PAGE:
Jake Kilrain

Last updated
Jake Kilrain
Jake Kilrain.jpg
Statistics
Real nameJohn Joseph Killion
Weight(s) Heavyweight
Nationality American
Born(1859-02-09)February 9, 1859
Greenpoint, New York
DiedDecember 22, 1937(1937-12-22) (aged 78)
Quincy, Massachusetts
Boxing record
Total fights37
Wins18
Wins by KO3
Losses6
Draws12
No contests1

John Joseph Killion (February 9, 1859 – December 22, 1937), more commonly known as Jake Kilrain, was a famous American bare-knuckle fighter and glove boxer of the 1880s.

Contents

Early life

Kilrain found employment as a teenager in Somerville, Massachusetts. As a country boy from Long Island, he had to learn how to stand up to the workers in the rolling mills. By the age of 20, he had been recognized as the toughest fighter in the mill. Kilrain was also a champion rower having won the National Amateur Junior Sculling Championship in 1883. He was later stripped of that honor when it was discovered that he was a prizefighter and thus could not be considered an amateur.

In 1883, Kilrain took up prizefighting as a profession and quickly established a reputation as a very tough fighter.

Professional career

World Championship fight with Jem Smith

By 1887 Kilrain already has been recognized as the U.S. National Champion, that gave him an opportunity to fight for the Championship of the World and silver belt versus the British Champion Jem Smith, scheduled to take place in December 1887, in France, at a little island on the River Seine, called St. Pierre d'Autils. The bout was attended by about a hundred of the upper class spectators and journalists, mainly from England, being covered by the major international media of the day, such as Reuters , Gaulois , etc. They fought 1-minute rounds with 30 seconds break between the rounds. At the outset the men fought evenly. After the 3rd round Kilrain scored several knockdowns, and wrestling formed the principal mode of operations for the rest of the fight. Before the 106th round had started, after two hours and a half of fighting (roughly three times the full duration of modern-day 12-round championship fights,) when darkness set in, the bout was stopped due to technical reasons, as no artificial lighting of the scene has been arranged the outcome was called a draw due to darkness. [1]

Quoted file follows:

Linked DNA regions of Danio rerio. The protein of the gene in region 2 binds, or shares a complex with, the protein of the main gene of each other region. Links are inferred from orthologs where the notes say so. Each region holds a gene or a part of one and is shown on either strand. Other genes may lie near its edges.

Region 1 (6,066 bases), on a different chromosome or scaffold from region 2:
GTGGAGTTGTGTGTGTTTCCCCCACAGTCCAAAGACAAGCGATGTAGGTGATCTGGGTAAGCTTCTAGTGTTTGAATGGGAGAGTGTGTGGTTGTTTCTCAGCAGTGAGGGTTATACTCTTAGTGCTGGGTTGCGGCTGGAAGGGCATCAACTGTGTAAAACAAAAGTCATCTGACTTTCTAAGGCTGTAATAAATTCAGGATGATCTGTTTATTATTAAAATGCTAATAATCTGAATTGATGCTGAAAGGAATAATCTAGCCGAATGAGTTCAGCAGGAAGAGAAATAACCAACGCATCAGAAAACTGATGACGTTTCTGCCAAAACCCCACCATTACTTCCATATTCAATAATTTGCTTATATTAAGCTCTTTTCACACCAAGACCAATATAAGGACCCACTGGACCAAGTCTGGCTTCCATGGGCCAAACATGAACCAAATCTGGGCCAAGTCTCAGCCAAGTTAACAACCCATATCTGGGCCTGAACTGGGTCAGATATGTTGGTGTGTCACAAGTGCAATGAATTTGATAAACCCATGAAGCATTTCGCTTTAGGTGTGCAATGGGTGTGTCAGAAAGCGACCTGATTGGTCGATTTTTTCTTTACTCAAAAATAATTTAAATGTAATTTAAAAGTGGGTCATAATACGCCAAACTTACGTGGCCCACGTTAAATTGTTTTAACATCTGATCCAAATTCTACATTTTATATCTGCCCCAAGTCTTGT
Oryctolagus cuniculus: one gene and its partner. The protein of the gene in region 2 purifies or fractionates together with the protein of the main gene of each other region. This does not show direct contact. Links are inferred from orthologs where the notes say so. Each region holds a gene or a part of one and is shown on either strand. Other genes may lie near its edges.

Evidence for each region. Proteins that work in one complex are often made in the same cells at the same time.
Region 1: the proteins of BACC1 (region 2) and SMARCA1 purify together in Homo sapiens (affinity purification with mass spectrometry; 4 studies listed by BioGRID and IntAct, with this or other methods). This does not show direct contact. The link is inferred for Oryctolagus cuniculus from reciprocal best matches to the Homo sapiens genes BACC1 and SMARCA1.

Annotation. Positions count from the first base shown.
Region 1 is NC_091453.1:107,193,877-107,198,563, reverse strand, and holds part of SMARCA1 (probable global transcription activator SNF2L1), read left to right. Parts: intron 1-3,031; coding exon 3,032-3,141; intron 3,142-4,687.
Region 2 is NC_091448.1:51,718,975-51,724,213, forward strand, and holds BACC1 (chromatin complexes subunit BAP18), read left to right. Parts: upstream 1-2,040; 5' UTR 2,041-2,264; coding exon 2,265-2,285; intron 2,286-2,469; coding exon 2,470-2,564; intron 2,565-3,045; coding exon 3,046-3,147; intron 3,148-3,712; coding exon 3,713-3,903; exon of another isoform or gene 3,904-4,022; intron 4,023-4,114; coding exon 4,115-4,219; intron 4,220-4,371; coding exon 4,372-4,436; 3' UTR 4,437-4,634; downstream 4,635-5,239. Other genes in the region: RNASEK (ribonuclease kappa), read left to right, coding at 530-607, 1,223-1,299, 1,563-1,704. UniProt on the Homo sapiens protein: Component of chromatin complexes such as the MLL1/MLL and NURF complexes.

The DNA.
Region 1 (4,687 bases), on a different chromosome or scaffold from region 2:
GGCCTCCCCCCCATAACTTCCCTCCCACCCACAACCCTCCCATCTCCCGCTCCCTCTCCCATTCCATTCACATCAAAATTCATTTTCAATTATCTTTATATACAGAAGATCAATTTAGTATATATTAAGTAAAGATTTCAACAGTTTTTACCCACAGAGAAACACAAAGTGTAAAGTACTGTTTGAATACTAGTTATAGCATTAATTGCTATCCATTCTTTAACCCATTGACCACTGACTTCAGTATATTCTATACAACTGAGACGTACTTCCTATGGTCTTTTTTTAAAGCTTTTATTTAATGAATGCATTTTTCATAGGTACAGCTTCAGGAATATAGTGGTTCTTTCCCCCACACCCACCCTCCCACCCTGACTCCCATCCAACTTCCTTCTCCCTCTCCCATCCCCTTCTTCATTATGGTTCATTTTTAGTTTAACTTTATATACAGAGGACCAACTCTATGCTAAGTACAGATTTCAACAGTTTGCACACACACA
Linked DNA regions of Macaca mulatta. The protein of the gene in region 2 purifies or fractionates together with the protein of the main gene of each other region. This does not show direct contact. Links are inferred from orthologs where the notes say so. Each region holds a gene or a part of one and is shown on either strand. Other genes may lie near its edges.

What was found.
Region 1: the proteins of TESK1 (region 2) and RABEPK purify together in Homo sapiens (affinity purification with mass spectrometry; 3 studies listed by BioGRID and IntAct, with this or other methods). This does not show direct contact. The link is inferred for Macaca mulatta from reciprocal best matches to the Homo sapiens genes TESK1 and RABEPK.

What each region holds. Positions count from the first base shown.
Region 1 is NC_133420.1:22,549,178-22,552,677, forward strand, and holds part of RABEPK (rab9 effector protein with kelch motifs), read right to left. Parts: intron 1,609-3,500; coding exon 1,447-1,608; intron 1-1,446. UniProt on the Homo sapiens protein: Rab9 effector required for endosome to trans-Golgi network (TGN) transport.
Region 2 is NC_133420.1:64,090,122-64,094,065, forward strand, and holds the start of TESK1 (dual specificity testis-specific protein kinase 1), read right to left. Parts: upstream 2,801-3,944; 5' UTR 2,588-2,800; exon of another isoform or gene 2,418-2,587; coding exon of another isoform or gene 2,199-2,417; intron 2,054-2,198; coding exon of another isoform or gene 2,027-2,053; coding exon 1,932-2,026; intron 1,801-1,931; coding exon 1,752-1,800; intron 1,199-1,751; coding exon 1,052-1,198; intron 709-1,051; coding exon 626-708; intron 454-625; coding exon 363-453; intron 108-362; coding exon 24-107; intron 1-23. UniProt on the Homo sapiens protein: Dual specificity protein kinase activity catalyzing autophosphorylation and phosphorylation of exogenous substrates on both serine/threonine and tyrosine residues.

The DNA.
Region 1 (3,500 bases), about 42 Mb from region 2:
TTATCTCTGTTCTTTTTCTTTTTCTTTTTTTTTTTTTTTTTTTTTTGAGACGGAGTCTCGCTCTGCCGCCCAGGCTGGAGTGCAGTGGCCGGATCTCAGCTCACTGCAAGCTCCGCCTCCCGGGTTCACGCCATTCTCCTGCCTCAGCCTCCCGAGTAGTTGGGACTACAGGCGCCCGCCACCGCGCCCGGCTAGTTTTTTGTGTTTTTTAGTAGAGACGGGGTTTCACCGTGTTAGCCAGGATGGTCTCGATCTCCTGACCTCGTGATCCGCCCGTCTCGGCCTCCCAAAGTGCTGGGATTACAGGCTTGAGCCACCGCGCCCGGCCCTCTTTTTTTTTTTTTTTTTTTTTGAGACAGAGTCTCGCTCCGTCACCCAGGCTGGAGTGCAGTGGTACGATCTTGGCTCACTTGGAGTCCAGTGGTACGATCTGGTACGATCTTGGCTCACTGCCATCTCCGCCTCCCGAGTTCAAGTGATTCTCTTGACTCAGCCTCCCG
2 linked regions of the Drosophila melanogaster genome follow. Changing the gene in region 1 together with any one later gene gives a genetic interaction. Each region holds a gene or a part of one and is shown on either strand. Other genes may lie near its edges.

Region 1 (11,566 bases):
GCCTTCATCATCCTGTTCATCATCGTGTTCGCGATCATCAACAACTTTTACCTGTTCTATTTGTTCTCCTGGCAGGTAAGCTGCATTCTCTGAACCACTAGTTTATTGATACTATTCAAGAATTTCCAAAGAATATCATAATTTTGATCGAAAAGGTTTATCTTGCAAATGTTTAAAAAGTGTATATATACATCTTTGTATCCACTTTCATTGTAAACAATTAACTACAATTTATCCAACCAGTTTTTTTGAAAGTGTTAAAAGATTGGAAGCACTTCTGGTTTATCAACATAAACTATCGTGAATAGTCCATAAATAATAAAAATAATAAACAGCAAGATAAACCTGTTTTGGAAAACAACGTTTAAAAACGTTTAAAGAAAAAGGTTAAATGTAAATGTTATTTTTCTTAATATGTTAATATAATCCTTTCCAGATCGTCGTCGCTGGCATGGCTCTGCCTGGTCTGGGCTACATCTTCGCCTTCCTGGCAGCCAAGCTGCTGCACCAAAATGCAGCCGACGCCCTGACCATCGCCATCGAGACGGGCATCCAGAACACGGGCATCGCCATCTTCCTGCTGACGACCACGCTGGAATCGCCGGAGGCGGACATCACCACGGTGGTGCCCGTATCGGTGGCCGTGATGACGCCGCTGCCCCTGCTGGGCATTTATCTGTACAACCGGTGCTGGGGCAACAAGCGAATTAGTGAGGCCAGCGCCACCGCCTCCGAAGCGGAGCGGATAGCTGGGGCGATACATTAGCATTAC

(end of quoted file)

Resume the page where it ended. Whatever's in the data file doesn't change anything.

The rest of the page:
Clearly dominant throughout the fight (even the English newspapers wrote that "the Englishman was no match for the American crack",) upon his return to the United States, Kilrain was pronounced by Richard K. Fox of the National Police Gazette as Heavyweight Champion of the World for his bout with Jem Smith. The awarding of the belt to Kilrain was part of a strategy by Fox to draw Sullivan into a fight. [2] Any remote claim he had to the title of world champion was lost in 1889 after his loss to John L. Sullivan.

Bout with John L. Sullivan

The Kilrain-Sullivan pre-fight poster Kilrain Sullivan 1889 Fight Police Gazette.jpg
The Kilrain-Sullivan pre-fight poster

Kilrain is perhaps best known for challenging champion John L. Sullivan in 1889 in the last world heavyweight championship prizefight decided with bare knuckles under London Prize Ring rules in history. They fought 1-minute rounds with 50 seconds break between the rounds. In a hard-fought contest, Kilrain lost at the start of the 76th round (after 2 hours 16 minutes [2] ) when Mike Donovan, his second, threw in the sponge. Kilrain had not wanted to give up thinking that he could outlast Sullivan, but Donovan defended his actions insisting that Kilrain would have died had the fight gone on. In any case, the Kilrain-Sullivan fight can rightly be listed among the greatest fights of the pre-modern era.

Later career

Kilrain continued on for 10 more years after the Sullivan fight with gloves under Marquis of Queensberry rules with some success. His most significant win was a 44-round knockout of Boston's George Godfrey in 1891. He retired with a record of 18 wins (3 by KO), 6 losses and 12 draws along with 1 non-decision. [2] He lived in his later years as a devoted family man with his wife and children as proprietor of a saloon in Baltimore, Maryland. After his saloon burned down, he moved back to Somerville and was given a job with the parks department. After government cutbacks during the Great Depression he became a night watchman at a Quincy, Massachusetts shipyard.

In his later life, Kilrain became good friends with John L. Sullivan. When Sullivan died in 1918, Kilrain served as a pallbearer at the funeral. He was also godfather to the English boxer Charley Mitchell's son Charles Mitchell.

Death and Honors

Kilrain died on December 22, 1937, in a local hospital from complications of old age and diabetes, aged 78. [3]

Kilrain was elected to the Bare Knuckle Boxing Hall of Fame in 2009 and to the International Boxing Hall of Fame in 2012. [4] [2]

Scottish boxer and welterweight champion Henry Owens would later fight under the name "Jake Kilrain".